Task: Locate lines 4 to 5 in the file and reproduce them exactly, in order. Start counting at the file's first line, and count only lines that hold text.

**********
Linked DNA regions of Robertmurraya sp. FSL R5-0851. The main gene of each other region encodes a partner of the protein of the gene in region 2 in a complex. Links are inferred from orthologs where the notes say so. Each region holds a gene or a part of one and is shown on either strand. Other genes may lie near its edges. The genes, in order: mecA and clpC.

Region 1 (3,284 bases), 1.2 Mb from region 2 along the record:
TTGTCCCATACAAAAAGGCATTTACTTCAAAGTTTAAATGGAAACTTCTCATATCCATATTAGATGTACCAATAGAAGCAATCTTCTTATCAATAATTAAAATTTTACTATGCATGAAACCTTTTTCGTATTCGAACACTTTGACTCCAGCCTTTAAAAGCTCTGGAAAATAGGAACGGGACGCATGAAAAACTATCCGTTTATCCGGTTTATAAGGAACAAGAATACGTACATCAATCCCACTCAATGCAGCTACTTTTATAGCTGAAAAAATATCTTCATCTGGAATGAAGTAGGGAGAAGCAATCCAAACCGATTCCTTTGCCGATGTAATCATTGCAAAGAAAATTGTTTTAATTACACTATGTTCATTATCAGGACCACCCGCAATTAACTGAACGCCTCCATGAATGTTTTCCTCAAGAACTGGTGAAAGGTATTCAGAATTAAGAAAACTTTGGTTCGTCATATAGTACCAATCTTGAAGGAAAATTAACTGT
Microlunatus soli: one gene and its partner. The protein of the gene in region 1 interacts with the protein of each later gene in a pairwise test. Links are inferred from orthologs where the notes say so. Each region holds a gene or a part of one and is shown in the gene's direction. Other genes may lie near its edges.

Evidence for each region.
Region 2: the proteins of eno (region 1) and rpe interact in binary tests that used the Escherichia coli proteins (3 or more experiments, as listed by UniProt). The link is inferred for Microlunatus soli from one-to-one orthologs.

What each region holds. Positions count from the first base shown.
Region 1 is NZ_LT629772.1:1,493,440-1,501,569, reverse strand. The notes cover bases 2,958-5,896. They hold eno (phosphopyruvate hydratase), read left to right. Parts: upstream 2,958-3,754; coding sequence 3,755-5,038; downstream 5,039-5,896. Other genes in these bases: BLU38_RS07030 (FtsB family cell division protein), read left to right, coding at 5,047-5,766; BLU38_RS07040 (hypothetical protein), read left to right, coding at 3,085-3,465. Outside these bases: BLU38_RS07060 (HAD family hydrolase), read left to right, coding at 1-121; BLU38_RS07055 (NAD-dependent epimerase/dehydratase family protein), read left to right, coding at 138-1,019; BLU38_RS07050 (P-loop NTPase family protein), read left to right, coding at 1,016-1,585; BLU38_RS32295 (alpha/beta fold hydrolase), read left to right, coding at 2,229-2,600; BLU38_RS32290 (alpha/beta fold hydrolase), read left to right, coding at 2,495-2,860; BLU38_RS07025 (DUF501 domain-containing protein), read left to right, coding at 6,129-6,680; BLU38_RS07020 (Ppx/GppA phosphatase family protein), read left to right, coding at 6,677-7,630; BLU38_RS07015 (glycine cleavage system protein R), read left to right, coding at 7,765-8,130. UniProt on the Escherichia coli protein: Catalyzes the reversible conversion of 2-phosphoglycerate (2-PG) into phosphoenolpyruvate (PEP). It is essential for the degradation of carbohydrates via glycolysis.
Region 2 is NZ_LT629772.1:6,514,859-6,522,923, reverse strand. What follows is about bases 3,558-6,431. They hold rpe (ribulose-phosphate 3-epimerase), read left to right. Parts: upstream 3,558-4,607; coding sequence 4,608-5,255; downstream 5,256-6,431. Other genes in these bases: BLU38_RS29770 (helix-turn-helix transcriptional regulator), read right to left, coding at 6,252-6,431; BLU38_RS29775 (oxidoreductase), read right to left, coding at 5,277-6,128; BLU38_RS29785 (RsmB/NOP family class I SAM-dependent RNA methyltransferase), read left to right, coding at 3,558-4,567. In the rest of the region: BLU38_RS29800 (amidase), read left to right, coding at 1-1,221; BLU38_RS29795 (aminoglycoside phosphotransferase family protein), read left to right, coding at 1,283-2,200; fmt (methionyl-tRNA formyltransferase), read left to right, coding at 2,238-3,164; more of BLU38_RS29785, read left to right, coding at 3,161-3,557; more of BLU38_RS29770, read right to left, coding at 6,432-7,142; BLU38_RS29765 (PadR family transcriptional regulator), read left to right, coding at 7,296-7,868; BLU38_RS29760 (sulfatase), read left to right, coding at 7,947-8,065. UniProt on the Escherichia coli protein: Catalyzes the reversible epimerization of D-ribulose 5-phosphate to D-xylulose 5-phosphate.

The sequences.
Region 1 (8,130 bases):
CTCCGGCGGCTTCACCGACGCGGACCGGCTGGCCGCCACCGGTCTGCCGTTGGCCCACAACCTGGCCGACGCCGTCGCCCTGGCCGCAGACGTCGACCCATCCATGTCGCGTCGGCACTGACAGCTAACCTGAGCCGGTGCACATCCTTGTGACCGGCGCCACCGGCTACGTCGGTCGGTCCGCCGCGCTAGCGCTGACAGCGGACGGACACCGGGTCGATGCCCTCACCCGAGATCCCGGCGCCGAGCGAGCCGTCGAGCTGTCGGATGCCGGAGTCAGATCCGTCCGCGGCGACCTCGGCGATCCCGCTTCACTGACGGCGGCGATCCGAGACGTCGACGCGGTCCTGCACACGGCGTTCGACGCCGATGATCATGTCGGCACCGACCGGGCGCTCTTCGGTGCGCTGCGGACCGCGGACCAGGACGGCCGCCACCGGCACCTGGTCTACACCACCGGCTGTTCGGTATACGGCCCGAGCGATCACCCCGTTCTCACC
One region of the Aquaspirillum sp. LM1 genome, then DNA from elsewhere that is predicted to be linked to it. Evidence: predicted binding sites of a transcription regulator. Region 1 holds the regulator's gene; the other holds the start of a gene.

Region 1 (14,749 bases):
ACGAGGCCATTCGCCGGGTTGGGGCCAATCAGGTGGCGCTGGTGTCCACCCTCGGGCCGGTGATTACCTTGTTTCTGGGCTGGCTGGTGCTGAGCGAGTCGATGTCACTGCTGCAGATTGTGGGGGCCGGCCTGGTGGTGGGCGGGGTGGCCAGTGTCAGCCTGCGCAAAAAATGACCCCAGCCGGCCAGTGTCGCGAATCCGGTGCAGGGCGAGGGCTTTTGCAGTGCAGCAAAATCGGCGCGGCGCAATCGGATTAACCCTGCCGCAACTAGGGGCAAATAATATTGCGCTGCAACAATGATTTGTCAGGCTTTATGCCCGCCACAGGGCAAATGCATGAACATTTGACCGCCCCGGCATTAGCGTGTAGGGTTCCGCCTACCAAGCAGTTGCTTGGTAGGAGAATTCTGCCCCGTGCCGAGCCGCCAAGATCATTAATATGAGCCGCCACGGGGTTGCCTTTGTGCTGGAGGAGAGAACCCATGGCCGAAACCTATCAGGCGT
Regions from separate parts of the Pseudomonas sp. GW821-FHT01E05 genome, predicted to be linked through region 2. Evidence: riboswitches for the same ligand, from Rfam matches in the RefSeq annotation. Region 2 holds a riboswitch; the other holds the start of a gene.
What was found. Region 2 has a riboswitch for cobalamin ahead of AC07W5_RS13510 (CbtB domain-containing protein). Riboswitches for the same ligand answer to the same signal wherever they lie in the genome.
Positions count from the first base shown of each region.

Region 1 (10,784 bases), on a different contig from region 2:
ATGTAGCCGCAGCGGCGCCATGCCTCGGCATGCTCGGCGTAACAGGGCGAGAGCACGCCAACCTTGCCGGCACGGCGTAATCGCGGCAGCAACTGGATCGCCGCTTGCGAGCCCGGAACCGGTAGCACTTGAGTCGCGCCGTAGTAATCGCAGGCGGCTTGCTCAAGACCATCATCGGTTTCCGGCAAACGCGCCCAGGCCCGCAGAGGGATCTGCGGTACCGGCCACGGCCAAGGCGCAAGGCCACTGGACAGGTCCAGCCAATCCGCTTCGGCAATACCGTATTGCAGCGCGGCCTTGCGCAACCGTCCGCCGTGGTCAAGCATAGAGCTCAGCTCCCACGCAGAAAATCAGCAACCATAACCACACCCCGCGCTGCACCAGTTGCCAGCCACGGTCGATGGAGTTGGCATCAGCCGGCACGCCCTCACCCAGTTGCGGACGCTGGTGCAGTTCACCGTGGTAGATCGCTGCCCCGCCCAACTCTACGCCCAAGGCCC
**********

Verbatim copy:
Microlunatus soli: one gene and its partner. The protein of the gene in region 1 interacts with the protein of each later gene in a pairwise test. Links are inferred from orthologs where the notes say so. Each region holds a gene or a part of one and is shown in the gene's direction. Other genes may lie near its edges.

Evidence for each region.